Berkhamsted residents of all ages took part in the creation of a historic work of art this weekend (August 28/29) in an event set up by community arts organisation, Open Door, and Berkhamsted’s Rectory Lane Cemetery.
The event, down Rectory Lane, was created to mark the beginning of the town’s emergence from the COVID-19 pandemic and saw local residents come together to capture their feelings of loss, and their hopes for the future.
Members of the public were invited to embroider words and phrases onto fabric swatches, to be woven into two handmade wooden looms. A team of Open Door volunteers were on hand to help people sew their messages, and children could also write or draw their thoughts to be included.
Open Door manager Joan Fisher said: “It’s been an incredibly special couple of days and we were bowled over by the enthusiasm of local people to take part, and the range of heartfelt messages that they have created.
“There were many poignant moments as people came together and chatted over their sewing, but also lots of big smiles and laughter, fun and even some dancing!”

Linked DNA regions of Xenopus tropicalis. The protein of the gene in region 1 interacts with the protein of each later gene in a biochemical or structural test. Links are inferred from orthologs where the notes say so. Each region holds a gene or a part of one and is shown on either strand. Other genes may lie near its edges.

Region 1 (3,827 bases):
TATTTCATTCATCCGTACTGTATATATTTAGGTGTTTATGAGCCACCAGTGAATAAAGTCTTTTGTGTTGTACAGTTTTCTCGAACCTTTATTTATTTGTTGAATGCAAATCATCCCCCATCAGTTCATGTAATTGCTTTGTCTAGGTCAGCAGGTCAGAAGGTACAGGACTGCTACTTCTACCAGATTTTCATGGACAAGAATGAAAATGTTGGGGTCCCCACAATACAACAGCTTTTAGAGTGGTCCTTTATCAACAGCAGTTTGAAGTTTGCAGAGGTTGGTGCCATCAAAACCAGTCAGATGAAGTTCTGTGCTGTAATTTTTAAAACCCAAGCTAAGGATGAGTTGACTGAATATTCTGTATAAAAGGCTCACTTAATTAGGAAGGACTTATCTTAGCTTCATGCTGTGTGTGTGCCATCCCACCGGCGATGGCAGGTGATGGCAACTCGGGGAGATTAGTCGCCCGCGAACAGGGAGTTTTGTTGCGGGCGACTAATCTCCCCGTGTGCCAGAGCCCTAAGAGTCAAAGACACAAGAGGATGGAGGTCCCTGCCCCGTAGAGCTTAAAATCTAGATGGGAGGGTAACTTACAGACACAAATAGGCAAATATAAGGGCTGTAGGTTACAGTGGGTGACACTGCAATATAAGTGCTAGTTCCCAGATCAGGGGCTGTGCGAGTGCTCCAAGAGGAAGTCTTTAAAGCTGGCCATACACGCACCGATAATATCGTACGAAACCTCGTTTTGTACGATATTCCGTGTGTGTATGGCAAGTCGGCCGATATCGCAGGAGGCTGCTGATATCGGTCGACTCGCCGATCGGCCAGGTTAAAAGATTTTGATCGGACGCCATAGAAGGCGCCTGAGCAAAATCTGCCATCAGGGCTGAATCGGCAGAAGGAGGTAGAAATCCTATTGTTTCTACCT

Live music provided inspiration and entertainment to the participants, from local musicians Don Perera, Hamish Currie and the Blue in Green jazz quartet.
There was also storytelling and a big selection of Open Door’s renowned cakes and other delicious refreshments on offer.
“The peaceful green space of the cemetery made the perfect backdrop for this wonderful event, which we hope has given people a chance to reflect and celebrate after the challenging times we have been experiencing,” said Kate Campbell, Rectory Lane Cemetery’s community engagement officer.
The collaboration was funded by the National Lottery and the completed artwork will feature in an exhibition at Open Door in January 2022.
Visit opendoorberkhamsted.co.uk/downrectorylane for more information.